South Sudan on Thursday said the new Trade Policy Framework (TPF), a UN-supported multi-donor global partnership for developing countries, will help improve its trade competitiveness within the region and spur economic development.
Mou Mou Athian, the Undersecretary in the Ministry of Trade, Industry and East African Community (EAC) Affairs, expressed hope that the trade policy will help boost South Sudan’s trade within the EAC and international market.
“Today we are making a step forward by adopting the trade policy framework which is essential for South Sudan given the fact we are landlocked country. It will help us diversify our economy to produce for both domestic and regional market,” Athian told journalists in Juba.
He disclosed that the EAC membership including observer status at the World Trade Organization (WTO) will ensure South Sudan implements crucial trade reforms.
“We recently obtained observer status at WTO. This opens the door for South Sudan to trade with the world and gives us chance to build our capacity,” he disclosed, adding that the TPF will improve lost confidence in the now battered economy due to more than four years conflict.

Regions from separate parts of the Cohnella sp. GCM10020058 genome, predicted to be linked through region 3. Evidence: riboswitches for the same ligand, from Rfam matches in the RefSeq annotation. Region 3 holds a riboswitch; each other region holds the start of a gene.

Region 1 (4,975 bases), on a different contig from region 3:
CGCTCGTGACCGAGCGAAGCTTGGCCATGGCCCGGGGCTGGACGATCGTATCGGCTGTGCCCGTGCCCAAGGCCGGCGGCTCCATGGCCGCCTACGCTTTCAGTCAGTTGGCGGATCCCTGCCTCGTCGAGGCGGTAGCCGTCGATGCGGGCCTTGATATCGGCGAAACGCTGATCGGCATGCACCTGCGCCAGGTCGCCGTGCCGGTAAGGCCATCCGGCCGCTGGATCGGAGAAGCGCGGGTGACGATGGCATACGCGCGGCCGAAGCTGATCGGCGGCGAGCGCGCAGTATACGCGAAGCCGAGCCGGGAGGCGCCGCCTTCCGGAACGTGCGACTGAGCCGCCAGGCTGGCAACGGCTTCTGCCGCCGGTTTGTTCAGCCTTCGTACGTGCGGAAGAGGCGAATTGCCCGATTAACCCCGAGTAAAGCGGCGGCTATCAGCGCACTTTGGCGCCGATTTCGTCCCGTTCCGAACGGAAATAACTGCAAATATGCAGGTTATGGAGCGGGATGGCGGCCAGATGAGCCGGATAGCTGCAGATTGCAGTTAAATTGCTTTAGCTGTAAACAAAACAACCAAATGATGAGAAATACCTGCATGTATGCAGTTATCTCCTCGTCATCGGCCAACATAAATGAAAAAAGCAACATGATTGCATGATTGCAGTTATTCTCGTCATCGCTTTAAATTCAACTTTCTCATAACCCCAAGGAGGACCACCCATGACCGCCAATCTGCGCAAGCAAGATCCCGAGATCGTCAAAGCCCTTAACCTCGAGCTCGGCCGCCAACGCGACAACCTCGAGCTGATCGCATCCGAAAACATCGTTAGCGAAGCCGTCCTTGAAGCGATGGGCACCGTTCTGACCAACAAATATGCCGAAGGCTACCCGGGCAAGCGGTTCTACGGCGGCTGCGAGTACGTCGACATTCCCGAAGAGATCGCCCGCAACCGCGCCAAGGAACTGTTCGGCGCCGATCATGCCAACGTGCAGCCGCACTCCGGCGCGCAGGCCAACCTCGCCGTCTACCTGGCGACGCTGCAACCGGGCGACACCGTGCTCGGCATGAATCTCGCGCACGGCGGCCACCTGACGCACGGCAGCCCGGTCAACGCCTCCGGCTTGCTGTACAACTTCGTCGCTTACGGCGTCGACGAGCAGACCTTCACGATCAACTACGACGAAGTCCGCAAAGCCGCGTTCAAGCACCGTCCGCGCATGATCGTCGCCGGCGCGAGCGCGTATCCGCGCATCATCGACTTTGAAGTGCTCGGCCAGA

The TPF was supported by the UN Development Program (UNDP) and Enhanced Integrated Framework (EIF), a multi-donor global partnership for developing countries.
UNDP Country Director Kamil Kamaludeen said the TPF will help improve trade in the financial management, revenue and livelihood sector in one of Africa’s highly oil dependent economies.
In 2016, South Sudan became a full member of the EAC, and in 2017 obtained the observer status with the WTO.
The integration process to EAC advanced further in late 2017, with the adoption of the Integration Roadmap to the EAC and formulation of the list of priority projects for period 2017-2020.
The TPF recognizes the fragility of South Sudan economy and institutions and provides recommendations to gradually improve trade infrastructure and environment to help the country benefit more from the EAC membership.
It also provides a set of coordinated programs for strengthening the supply side of the economy to increase food security and produce products tradable on domestic, EAC and international markets and measures for improving trade environment and facilitating trade.
South Sudan descended into violence in December 2013 after political dispute between President Salva Kiir and his former deputy Riek Machar led to split within the SPLA, leaving soldiers to fight alongside ethnic lines.
The 2015 peace agreement to end the conflict was weakened after the outbreak of renewed fighting in July 2016.